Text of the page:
Madrugada Rambles

February 1, 2010

I can’t sleep any more.

It’s because I don’t know what I’m doing. This shouldn’t bother me so much – I rarely know what I’m doing.  I’ve spent nearly a year flying by the seat of my pants, doing whatever seemed right in the moment, just living day to day as I saw fit.

It was wonderful.  Truly fantastic, if I am to be honest with myself.  Finally, in the unknowing, in the not planning, I had found a life that made me truly content, happy in the most basic way.
And now that’s over.

It wasn’t my choice – it wasn’t anybody’s choice.  Things just change, ebb and flow, with time.  The universe just does this, and it isn’t our place to whine or bitch about it.  Life back home, the life I left behind, abandoned like a prom night baby, walked out on and never looked back; that life caught up to me again.

Debt was a big part of it.  Family drama is a much bigger one.  People I love need help, and I can perhaps give it.  I might be a freer spirit, a selfish prick living a life based on doing on what makes one feel content and fulfilled, but what sort of complete shithead would I be to walk away from family?

Don’t answer that – I really don’t want to think about it right now.

There here it is, all of these thoughts – am I ready yet? – where will I go? – can I even work in the US? – won’t I just get trapped? – how the fuck will I even eat? – can I, this me, be happy there in that past me’s life? – all this shit, nonsense, worry, pain just rattling around in my head, and I’ve lost my coping mechanisms.

It was easy to quit smoking when I had sex on a regular basis.

All the little things that I take particular joy out of in this life, like singing into the wind in the back of a speeding pickup truck, running into the ocean with my pants on just to float out in the waves, spending an entire day walking circles aimlessly around a bustling city, making lifelong friends over coffee on a small couch, then saying goodbye forever – those sort of things didn’t happen before.  Those sort of things don’t happen in a place where the magic is dead.  Where is the place for someone like me in such a hard, rude, fast place as the US?  People who write poetry and sit around all morning watching the clouds pass by aren’t exactly in high demand.  Where is the productivity, the value, in any of the things I enjoy doing?  What if I just don’t want to become another wake-eat-work-shit-sleep automaton, desperately throwing myself into hobbies, activities, to pretend that I have some sort of meaning in my life?  Where’s the fucking place for that, huh?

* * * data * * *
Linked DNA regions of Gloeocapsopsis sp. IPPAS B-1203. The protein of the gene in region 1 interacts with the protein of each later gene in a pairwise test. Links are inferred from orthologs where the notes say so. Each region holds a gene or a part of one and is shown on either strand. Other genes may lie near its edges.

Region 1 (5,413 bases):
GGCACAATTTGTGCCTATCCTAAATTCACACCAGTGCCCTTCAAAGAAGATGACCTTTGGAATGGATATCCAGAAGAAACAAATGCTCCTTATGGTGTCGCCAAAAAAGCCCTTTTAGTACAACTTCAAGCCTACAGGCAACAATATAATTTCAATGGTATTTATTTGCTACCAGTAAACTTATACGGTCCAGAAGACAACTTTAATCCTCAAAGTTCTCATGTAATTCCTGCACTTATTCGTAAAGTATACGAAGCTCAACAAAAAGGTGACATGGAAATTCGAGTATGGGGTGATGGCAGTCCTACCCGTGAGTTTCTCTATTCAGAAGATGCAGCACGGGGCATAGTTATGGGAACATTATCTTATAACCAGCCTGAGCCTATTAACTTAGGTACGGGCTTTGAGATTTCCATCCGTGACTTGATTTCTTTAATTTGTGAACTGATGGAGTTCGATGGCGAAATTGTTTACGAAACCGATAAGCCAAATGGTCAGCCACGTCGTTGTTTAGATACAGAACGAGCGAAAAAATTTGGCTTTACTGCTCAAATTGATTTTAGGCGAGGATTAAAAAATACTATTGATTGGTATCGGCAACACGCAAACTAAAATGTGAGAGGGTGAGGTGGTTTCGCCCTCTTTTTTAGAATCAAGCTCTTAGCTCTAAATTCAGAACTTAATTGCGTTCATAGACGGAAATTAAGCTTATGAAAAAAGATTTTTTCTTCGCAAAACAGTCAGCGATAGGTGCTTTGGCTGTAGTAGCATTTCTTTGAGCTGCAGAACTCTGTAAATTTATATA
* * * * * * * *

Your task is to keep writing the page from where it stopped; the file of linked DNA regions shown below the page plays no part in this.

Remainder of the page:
Nowhere.  There is no place for that sort of bullshit.

Not in fast-food, fast-cars, fast-forward, faster-than-last-week, can’t-get-fast-enough modern society.  There’s no slowing down there – just full speed ahead until you shatter into a million pieces on the bricks, and everyone says fake shit and sheds crocodile tears over your corpse.  There’s nothing for me when I go back.  Not when I’ve sworn off the advantages of a self-destructive society.  I don’t want what it has to offer – the exact opposite is what I’ve found happiness in.

Is it possible to do what I need to, but also what I need too?

I’m being  a brat about it, honestly.  Just sitting, self-pitying, being a rock.  Me, the guy who tells every tourist, traveler, vagabond in their final days before returning to jail “go 110%, right into the final seconds, so that instead of sitting on that plane regretting the things you didn’t do, you’re that smelly, exhausted-looking guy all the other passengers whisper and point about, but secretly envy.  Live so hard, and so well, that you burn it all up in what you enjoy.  Have the best damn time you can while you can, before you’re stuck back home.”  I truly believe that, and yet I’m just loafing, lying around and wasting myself away.

Why can I give such good advice and then refute it in my actions?

It’s just – well – honestly, I didn’t see this end  coming so abruptly.  Whereas most people have a set date to leave, I haven’t had to plan anything, have deliberately avoided planning anything, since last February.  I tried to a few times, sure, but whenever you plan, you end up doing exactly what you planned to.  There’s no mystery, no adventure, no intrigue or desire or despair, pain, spontaneity, laughter, love, or authenticity to it.  You just do a list of shit, check the boxes and move on – it’s like having sex with your hand, or watching a movie.  There’s the barest outline of what you really want, but the reality, the truth, isn’t there at all.  I just got tired of fooling myself, and vowed no more plans.  Until now, that’s never been an issue.